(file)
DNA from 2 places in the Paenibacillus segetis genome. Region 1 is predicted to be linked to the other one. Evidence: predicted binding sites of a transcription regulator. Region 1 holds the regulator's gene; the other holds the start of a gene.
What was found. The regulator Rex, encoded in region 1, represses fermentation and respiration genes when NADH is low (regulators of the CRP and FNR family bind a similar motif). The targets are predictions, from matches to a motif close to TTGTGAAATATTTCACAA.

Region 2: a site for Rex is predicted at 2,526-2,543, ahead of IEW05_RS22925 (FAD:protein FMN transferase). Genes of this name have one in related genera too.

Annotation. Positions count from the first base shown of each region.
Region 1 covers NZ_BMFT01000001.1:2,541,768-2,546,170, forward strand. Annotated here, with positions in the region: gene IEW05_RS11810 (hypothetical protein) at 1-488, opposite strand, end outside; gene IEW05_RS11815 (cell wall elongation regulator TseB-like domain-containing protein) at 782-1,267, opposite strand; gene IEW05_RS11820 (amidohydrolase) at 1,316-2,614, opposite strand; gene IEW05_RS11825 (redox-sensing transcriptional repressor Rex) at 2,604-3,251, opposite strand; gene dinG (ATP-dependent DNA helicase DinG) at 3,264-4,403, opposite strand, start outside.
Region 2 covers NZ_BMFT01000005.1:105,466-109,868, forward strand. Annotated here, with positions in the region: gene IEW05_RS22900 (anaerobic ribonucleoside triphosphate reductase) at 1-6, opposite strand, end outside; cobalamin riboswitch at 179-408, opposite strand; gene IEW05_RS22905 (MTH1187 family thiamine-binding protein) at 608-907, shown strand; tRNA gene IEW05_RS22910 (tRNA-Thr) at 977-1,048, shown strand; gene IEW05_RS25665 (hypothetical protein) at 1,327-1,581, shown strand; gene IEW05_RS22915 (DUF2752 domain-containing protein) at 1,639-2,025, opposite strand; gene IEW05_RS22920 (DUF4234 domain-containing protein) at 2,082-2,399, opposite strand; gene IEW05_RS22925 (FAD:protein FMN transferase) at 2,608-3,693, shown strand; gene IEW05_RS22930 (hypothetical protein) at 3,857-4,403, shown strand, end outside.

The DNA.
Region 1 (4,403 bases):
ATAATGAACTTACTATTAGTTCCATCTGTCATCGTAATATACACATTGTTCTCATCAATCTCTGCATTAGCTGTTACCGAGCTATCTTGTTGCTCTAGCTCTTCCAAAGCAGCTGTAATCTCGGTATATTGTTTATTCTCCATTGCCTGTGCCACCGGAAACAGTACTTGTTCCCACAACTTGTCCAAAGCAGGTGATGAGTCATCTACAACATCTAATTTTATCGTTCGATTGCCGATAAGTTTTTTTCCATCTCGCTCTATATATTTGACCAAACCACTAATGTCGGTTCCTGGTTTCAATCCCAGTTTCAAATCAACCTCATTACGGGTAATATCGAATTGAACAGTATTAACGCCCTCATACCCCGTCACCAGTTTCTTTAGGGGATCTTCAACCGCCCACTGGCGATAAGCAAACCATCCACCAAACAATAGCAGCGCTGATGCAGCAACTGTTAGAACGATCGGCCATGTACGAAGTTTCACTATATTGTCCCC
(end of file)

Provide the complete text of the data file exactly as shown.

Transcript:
DNA from 2 places in the Paenibacillus segetis genome. Region 1 is predicted to be linked to the other one. Evidence: predicted binding sites of a transcription regulator. Region 1 holds the regulator's gene; the other holds the start of a gene.
What was found. The regulator Rex, encoded in region 1, represses fermentation and respiration genes when NADH is low (regulators of the CRP and FNR family bind a similar motif). The targets are predictions, from matches to a motif close to TTGTGAAATATTTCACAA.

Region 2: a site for Rex is predicted at 2,526-2,543, ahead of IEW05_RS22925 (FAD:protein FMN transferase). Genes of this name have one in related genera too.

Annotation. Positions count from the first base shown of each region.
Region 1 covers NZ_BMFT01000001.1:2,541,768-2,546,170, forward strand. Annotated here, with positions in the region: gene IEW05_RS11810 (hypothetical protein) at 1-488, opposite strand, end outside; gene IEW05_RS11815 (cell wall elongation regulator TseB-like domain-containing protein) at 782-1,267, opposite strand; gene IEW05_RS11820 (amidohydrolase) at 1,316-2,614, opposite strand; gene IEW05_RS11825 (redox-sensing transcriptional repressor Rex) at 2,604-3,251, opposite strand; gene dinG (ATP-dependent DNA helicase DinG) at 3,264-4,403, opposite strand, start outside.
Region 2 covers NZ_BMFT01000005.1:105,466-109,868, forward strand. Annotated here, with positions in the region: gene IEW05_RS22900 (anaerobic ribonucleoside triphosphate reductase) at 1-6, opposite strand, end outside; cobalamin riboswitch at 179-408, opposite strand; gene IEW05_RS22905 (MTH1187 family thiamine-binding protein) at 608-907, shown strand; tRNA gene IEW05_RS22910 (tRNA-Thr) at 977-1,048, shown strand; gene IEW05_RS25665 (hypothetical protein) at 1,327-1,581, shown strand; gene IEW05_RS22915 (DUF2752 domain-containing protein) at 1,639-2,025, opposite strand; gene IEW05_RS22920 (DUF4234 domain-containing protein) at 2,082-2,399, opposite strand; gene IEW05_RS22925 (FAD:protein FMN transferase) at 2,608-3,693, shown strand; gene IEW05_RS22930 (hypothetical protein) at 3,857-4,403, shown strand, end outside.

The DNA.
Region 1 (4,403 bases):
ATAATGAACTTACTATTAGTTCCATCTGTCATCGTAATATACACATTGTTCTCATCAATCTCTGCATTAGCTGTTACCGAGCTATCTTGTTGCTCTAGCTCTTCCAAAGCAGCTGTAATCTCGGTATATTGTTTATTCTCCATTGCCTGTGCCACCGGAAACAGTACTTGTTCCCACAACTTGTCCAAAGCAGGTGATGAGTCATCTACAACATCTAATTTTATCGTTCGATTGCCGATAAGTTTTTTTCCATCTCGCTCTATATATTTGACCAAACCACTAATGTCGGTTCCTGGTTTCAATCCCAGTTTCAAATCAACCTCATTACGGGTAATATCGAATTGAACAGTATTAACGCCCTCATACCCCGTCACCAGTTTCTTTAGGGGATCTTCAACCGCCCACTGGCGATAAGCAAACCATCCACCAAACAATAGCAGCGCTGATGCAGCAACTGTTAGAACGATCGGCCATGTACGAAGTTTCACTATATTGTCCCC